Sometimes, a simple conversation can change your life.
The Human Libraries Project returns to the Surrey Library this year. Rather than check out a book, you can go to the library and meet your storyteller face to face. Each human ‘book’ offers insight to their spiritual beliefs. By sharing their insights and experiences with you, they promote dialogue, reduce prejudice and encourage understanding.
I had the pleasure of attending this event last year. I was literally swept away by the passion that each ‘book’ had to offer about their beliefs. It offered me a glimpse into an unknown world that I always wondered about, but never took the time to research. What I loved most about it, was how quickly I was able to grasp each individual’s concept of their belief, as well as see how clearly moved they were by their beliefs. I felt so comfortable I was able to ask the questions that I felt afraid to ask in any other context.
I left wanting more.
The Surrey Libraries (Central Branch) has a fabulous line up. You’ll want to sign up. You’ll want to show up.
Date: May 30th
Line up of ‘books’ and topic:
Priscilla is of Chinese heritage, from Hong Kong. She is an Educational Advisor and a Buddhist Nun. She is a Pure Land Buddhist; Pure Land Buddhism is one of China and Japan’s most widely-practiced forms of Buddhism. Priscilla is passionate about her faith as it gives her a clear direction in her life and she loves to share this with anyone who is interested in Pure Land Buddhism. Her other interests are sports, music, and personal growth.
First Nations Spirituality: Troy
Troy is First Nations, from Gitxsan Nation, BC. He is a Surrey RCMP police office, a fully certified chef, a skateboarder, and he is also interested in vintage cars, music and the arts. Troy will talk about First Nations spirituality as a “way of life ingrained in a culture that has been around far longer than any other.”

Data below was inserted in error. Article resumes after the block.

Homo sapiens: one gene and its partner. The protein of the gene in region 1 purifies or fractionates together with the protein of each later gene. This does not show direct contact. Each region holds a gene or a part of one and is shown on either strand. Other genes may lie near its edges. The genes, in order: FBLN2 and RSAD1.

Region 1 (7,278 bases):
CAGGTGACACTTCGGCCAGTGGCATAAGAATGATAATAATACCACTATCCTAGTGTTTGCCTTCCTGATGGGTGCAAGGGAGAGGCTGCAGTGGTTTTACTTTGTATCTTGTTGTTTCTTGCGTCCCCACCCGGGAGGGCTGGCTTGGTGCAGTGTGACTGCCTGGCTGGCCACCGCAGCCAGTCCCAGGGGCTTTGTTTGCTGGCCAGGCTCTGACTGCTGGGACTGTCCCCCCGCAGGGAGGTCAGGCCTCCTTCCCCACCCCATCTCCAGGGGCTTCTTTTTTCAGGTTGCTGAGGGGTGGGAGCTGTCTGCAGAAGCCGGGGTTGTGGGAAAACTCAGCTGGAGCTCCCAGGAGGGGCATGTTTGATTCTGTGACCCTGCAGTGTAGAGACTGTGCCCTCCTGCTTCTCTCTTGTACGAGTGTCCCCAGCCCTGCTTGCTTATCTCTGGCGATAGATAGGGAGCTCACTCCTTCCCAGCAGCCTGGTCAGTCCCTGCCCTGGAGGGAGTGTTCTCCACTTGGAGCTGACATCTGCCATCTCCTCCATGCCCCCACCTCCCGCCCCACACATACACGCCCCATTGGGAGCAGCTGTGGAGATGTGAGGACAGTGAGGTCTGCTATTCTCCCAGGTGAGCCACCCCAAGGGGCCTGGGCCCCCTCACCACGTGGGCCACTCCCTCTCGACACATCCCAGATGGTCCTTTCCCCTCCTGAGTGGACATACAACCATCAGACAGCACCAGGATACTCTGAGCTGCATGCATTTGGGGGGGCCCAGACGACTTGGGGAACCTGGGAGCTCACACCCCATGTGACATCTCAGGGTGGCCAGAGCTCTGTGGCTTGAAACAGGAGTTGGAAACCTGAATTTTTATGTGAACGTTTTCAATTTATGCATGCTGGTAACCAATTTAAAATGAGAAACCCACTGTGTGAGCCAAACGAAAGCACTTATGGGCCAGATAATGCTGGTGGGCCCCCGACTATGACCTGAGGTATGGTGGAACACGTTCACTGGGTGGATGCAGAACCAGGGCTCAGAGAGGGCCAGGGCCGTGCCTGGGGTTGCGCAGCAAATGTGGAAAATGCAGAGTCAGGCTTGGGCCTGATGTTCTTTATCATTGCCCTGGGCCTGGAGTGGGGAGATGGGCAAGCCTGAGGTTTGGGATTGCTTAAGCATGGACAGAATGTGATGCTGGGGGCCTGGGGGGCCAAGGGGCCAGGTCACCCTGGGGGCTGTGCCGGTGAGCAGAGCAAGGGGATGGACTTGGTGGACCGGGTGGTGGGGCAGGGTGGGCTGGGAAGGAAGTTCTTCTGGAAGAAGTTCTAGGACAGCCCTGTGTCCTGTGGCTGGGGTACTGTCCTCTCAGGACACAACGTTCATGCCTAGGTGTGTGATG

Acharya is a scholar, poet, writer, and peace activist. He has been recognized globally by government, literary, and faith organizations for his dedication to interfaith dialogue and was appointed Ambassador of Peace by the Parliament of World Religions. Acharya looks forward to sharing the principles of Hinduism and how it has contributed to his wide-ranging experiences.
Interfaith Couple: Carl & Seema
Carl is a Sicangu Lakota Indigenous man, born on the Rosebud Reservation in South Dakota, USA. Carl’s people do not have a religion but rather a spiritual way of life. They believe that the Sacred Pipe is at the heart of the Lakota spiritual path. As a ceremonialist, Carl regularly returns to S. Dakota for his traditional work.
Seema is a Sikh woman, born in Delhi, India, and raised in Saskatchewan, Canada. She is an instructor at Kwantlen Polytechnic University. The principle of social justice, inherent in Sikhism, is extremely important to Seema.
Both Carl and Seema believe that understanding, sharing, respecting, and celebrating diverse spiritual paths are key factors in shaping the next chapter of the human experience.
Jeff has lived and worked or studied in Canada, USA, UK, Nepal, and Japan. He is passionate about the time-tested wisdom of Judaism and of all faiths that focus on peace, inclusiveness, and compassion. Jeff believes that in order to move beyond fear, communicating with the aim of understanding is essential.
Secular Humanist: Kathy
Kathy recently retired after working for 30 years in the financial industry while her husband was a stay-at-home dad. She has been a foster mother and currently volunteers at a women’s shelter. Kathy realized in her teens that she did not believe in God and came to Secular Humanism about 15 years ago. She finds this belief system, which tries to follow principles based on universal human experience, consistent with her world views.
Marina is a second-generation Canadian whose grandparents were of seven ethnicities. She is a lawyer, a half-marathoner and a member of Surrey/Langley Skeptics in the Pub. Although a Jehovah’s Witness until age 14, Marina is now an Agnostic Atheist. Marina values communication in which anything can be asked and everyone brings goodwill to discussions without judgment or offens